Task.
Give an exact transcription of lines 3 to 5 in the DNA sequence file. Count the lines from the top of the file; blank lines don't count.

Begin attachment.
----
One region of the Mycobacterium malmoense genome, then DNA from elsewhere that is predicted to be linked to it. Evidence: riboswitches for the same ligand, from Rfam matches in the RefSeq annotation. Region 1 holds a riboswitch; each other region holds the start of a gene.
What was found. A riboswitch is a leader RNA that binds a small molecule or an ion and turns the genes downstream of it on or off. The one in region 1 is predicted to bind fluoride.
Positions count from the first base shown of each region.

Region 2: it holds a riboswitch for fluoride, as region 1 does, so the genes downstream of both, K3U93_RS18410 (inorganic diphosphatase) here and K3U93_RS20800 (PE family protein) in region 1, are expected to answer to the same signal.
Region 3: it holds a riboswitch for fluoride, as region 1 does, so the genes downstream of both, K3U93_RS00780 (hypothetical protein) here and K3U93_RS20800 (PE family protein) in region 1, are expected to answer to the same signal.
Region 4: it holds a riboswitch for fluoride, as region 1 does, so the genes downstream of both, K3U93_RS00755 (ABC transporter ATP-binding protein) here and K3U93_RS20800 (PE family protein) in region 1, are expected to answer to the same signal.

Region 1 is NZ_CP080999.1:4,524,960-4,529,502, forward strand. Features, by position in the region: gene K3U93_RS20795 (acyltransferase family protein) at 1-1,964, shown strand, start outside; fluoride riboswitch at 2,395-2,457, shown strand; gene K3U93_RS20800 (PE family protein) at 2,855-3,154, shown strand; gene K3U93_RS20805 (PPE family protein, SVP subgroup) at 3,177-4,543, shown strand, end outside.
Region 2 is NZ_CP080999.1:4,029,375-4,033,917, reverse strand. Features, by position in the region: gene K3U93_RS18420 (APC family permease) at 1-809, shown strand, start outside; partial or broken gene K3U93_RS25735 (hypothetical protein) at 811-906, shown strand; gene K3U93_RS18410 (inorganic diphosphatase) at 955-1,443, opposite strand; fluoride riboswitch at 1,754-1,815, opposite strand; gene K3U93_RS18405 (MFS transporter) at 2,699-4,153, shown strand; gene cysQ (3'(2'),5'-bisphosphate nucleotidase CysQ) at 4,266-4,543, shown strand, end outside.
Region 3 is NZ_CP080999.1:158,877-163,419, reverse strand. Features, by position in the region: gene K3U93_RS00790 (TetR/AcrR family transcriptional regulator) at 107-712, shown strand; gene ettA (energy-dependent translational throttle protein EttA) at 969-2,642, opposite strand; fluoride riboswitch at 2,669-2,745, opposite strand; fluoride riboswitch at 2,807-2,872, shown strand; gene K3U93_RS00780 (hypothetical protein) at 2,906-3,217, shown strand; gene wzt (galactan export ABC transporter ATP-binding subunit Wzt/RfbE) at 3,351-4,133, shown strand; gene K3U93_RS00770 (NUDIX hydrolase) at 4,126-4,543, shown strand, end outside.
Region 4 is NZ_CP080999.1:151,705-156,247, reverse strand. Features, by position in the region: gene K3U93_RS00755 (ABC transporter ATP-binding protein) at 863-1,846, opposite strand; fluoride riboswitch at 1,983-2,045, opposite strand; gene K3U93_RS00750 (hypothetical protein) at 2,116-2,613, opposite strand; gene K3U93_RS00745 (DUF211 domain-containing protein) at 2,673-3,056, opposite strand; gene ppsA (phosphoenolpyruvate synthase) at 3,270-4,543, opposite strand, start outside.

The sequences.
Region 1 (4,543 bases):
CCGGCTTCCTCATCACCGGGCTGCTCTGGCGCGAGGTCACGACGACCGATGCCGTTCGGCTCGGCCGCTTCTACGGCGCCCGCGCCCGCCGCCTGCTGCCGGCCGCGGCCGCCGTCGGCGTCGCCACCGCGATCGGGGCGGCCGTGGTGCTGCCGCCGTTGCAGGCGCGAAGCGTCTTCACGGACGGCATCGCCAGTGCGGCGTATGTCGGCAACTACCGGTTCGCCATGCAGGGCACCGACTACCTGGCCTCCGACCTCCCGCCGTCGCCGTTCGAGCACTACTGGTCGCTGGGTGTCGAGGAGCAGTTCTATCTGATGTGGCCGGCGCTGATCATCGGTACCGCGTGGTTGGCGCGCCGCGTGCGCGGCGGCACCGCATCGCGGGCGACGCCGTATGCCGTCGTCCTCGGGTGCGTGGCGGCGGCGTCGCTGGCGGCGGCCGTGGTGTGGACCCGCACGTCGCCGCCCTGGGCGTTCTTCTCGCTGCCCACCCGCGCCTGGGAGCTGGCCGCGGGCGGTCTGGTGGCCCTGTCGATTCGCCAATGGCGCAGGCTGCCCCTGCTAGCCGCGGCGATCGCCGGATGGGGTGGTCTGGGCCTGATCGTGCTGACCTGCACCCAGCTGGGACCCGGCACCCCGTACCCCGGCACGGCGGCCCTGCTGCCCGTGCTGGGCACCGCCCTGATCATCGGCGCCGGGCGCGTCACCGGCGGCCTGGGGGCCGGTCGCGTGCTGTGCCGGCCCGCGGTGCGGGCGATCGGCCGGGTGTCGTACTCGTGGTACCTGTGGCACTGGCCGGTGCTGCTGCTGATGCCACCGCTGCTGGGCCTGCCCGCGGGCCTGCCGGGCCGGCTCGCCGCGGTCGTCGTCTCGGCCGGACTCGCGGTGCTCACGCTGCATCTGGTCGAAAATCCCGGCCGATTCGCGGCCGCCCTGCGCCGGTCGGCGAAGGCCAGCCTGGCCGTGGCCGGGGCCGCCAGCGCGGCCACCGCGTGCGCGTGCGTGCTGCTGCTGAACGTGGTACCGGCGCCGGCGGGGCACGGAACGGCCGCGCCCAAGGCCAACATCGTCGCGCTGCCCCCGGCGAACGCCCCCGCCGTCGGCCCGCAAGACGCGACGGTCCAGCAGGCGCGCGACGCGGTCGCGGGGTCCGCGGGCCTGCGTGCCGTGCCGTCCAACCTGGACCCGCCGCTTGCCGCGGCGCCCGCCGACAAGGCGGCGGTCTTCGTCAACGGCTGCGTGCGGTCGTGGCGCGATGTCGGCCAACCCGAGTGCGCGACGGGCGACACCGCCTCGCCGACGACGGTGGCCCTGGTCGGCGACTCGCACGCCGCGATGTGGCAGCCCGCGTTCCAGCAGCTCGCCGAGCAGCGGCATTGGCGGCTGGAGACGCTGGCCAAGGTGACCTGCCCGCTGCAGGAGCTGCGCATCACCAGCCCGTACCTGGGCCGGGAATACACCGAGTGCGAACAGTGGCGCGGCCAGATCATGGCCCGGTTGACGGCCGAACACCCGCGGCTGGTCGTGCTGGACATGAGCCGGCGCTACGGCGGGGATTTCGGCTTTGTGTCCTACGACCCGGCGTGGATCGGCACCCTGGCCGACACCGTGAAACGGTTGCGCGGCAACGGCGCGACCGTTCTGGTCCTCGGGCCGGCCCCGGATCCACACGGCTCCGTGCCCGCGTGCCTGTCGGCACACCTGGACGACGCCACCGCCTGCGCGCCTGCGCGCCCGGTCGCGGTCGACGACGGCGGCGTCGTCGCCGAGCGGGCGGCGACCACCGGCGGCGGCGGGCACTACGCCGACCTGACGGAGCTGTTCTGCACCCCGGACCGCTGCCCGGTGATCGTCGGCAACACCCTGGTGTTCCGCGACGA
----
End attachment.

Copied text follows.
Positions count from the first base shown of each region.

Region 2: it holds a riboswitch for fluoride, as region 1 does, so the genes downstream of both, K3U93_RS18410 (inorganic diphosphatase) here and K3U93_RS20800 (PE family protein) in region 1, are expected to answer to the same signal.
Region 3: it holds a riboswitch for fluoride, as region 1 does, so the genes downstream of both, K3U93_RS00780 (hypothetical protein) here and K3U93_RS20800 (PE family protein) in region 1, are expected to answer to the same signal.